After the war, the regimental flag of the 55th Massachusetts stayed in family hands.

“My grandfather had the regimental flag,’’ said Hallowell, 62. “It was the only one not at the State House. He was asked by the governor at the time if he would bring the flag to the State House so that it join the others, and my grandfather said OK, providing no press would be there when he handed it over. There were masses of reporters when he showed up, and he said, ‘Sorry’ and left,’’ angry that the governor had not kept his word.

Where is the flag now?

“It’s in safe keeping,’’ Hallowell averred.

Becoming a citizen John DiSanto, 50, first learned as a child from his grandfather about his great-great-grandfather, Henry Wittekindt, who fled his native Germany to escape Prussian rule and enlisted in the 20th Massachusetts when he got to Boston in 1861.

“We always talked about him in our family since I can remember,’’ said DiSanto, a musician who lives in South Easton. “My grandfather would tell me stories about the battles he was in. My mother’s cousin did a lot of research. There was a big plaque on a wall of my grandfather’s house listing all the battles Henry Wittekindt fought in.’’

In his late 20s, DiSanto became a full-blown Civil War buff and has read voluminously about it ever since. He remained transfixed by his forbear and has twice read “Harvard’s Civil War: The History of the Twentieth Massachusetts Volunteer Infantry’’ to learn of his great-great-grandfather’s war record.

“He couldn’t speak a word of English when he arrived,’’ DiSanto said.

Wittekindt, who fought in one of the two German companies in the 20th, had a personal reason for enlisting: He wanted to put himself on a fast track for US citizenship. He earned it the hard way.

“Wittekindt was wounded in the third day of Gettysburg,’’ DiSanto said. “The cannonade left him quite deaf, and he was mustered out two months later.’’

After the war, he settled in Mattapan, where he built his own house and worked as a cabinet maker and carpenter. He married and had two daughters. He died in 1899 when he was hit by a trolley.

“Five major engagements,’’ DiSanto said. “He was wounded three times, and he was killed by a street car.’’

A matter of necessity Jerry Darrell, 69, learned almost all of what he knows about his great-grandfather Josiah Morse Darrell from historical records.

“We had nothing on him — no pictures, no letters. We only knew he fought in the Civil War and was wounded,’’ said Darrell, who was born in Weymouth and recently retired as head of dining services for Washington and Lee University in Lexington, Va. “My dad knew nothing at all about his grandfather, so I did all the research.

“I got interested in him after reading Alex Haley’s ‘Roots,’ ’’ Darrell continued. His father had a cousin, a lawyers in Boston, who would write to him with stories about Josiah in the war. “But I struck it rich at the National Archives in D.C.’’ he adds. “The best records are for people who were captured or wounded or hospitalized.’’

Darrell learned that Josiah fought in most of the big battles until 1864, when he was shot in the head during the Battle of the Wilderness. “By God,’’ said Darrell, “after three months in the hospital he came back to the regiment with a metal plate in his head. He reenlisted after his first three-year enlistment ended. He didn’t do that for patriotism. He was uneducated and needed a job.’’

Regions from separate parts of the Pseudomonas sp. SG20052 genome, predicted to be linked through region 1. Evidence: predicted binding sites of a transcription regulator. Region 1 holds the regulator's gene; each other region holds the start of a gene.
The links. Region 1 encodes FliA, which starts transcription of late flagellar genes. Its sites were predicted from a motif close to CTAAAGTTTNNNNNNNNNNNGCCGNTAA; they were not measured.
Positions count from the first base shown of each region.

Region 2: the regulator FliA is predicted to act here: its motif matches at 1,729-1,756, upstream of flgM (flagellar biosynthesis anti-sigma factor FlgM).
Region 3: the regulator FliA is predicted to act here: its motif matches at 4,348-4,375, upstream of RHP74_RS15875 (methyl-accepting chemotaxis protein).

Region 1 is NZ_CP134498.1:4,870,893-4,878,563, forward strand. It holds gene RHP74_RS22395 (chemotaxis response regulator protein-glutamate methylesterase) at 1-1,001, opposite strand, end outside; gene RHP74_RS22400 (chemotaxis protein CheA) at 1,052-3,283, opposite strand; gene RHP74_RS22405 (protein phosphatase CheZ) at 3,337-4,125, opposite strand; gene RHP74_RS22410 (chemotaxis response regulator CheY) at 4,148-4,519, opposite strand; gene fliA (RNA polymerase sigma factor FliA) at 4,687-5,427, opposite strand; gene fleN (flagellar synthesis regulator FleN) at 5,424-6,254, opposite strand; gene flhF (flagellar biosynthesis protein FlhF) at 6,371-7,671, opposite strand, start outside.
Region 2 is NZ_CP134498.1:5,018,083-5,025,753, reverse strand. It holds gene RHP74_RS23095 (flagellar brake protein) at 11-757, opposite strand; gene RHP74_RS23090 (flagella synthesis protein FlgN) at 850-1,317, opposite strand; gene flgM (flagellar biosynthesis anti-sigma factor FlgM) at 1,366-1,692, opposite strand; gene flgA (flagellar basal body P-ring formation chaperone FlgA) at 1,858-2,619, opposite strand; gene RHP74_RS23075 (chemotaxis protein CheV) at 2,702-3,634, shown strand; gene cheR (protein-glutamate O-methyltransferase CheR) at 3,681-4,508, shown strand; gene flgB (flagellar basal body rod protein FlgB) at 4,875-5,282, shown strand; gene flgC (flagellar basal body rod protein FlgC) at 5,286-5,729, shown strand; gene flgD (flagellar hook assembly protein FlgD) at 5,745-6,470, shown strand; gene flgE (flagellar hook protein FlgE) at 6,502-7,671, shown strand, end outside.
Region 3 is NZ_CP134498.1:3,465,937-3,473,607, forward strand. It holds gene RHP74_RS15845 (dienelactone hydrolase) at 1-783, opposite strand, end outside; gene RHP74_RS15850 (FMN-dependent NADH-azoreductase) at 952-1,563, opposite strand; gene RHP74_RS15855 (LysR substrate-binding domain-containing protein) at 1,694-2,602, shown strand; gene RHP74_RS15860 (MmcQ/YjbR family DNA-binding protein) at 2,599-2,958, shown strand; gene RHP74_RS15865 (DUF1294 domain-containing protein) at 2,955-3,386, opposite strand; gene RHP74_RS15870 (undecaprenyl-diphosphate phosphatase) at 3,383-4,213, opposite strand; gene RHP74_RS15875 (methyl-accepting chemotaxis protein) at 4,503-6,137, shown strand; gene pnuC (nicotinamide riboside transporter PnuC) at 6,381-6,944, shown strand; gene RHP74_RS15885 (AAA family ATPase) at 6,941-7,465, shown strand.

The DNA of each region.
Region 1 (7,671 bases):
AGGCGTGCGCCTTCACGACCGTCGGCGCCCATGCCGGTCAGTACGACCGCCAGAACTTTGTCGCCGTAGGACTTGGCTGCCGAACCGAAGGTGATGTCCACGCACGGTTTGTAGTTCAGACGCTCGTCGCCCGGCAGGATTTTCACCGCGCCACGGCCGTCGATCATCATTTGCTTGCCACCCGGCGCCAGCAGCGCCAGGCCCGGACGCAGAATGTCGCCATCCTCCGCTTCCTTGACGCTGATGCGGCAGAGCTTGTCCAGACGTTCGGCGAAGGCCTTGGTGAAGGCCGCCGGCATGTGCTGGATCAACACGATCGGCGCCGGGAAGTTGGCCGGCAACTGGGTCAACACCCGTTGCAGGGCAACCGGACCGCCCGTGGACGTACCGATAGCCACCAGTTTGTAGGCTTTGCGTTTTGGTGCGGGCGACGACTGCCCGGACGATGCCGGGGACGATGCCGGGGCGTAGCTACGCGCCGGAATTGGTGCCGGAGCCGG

After the war, Josiah worked as a watchman on the Boston docks, and did so for the rest of his life. But he was never the same after the wound. He suffered horribly from it. According to one doctor’s report about one incident, “He was walking in the street with his wife, who suddenly observed water pouring from both sides of his mouth like a baby’s. He fell several times and had no use of his right arm.’’ He died in 1883 at 47.

An unexpected connection Carol Swaine-Kuzel’s odyssey to learn about her great-great-uncle Oliver Stanton Bates has been an exercise in passion and perseverance that continues today.

No one in her family knew anything about Bates in the Civil War. “I didn’t know about him, but TNT used to run ‘Gettysburg’ on Super Bowl Sundays before the games, and I got caught up in the history,’’ said Swaine-Kuzel, a computer programmer from Beverly. In 2002 she went to Gettysburg, still unaware of Bates and his connection to her. “Something called me there,’’ she said.

Several months later, she learned from a cousin the names of her great-great grandparents, and this led to her discovery of Bates, a farmer from Pittsfield. The next year, she joined the New England Historic and Genealogical Society to further her research. She learned still more from the National Archives and obtained a copy of the 20th Massachusetts regimental history. By then, she knew all about the unit’s critical role in the hand-to-hand combat at The Angle at Gettysburg.

“Since learning of Oliver,’’ she said, “I have followed in his footsteps, visiting Antietam, Fredericksburg, and Chancellorsville, as well as Gettysburg.’’ Still on her list is Petersburg, Va., where Bates was fatally wounded in 1864.

All told, she has been to Gettysburg eight times.

“There was a reason for me to go to Gettysburg,’’ she said. “It was a place I needed to go.’’

Sam Allis can be reached at allis@globe.com.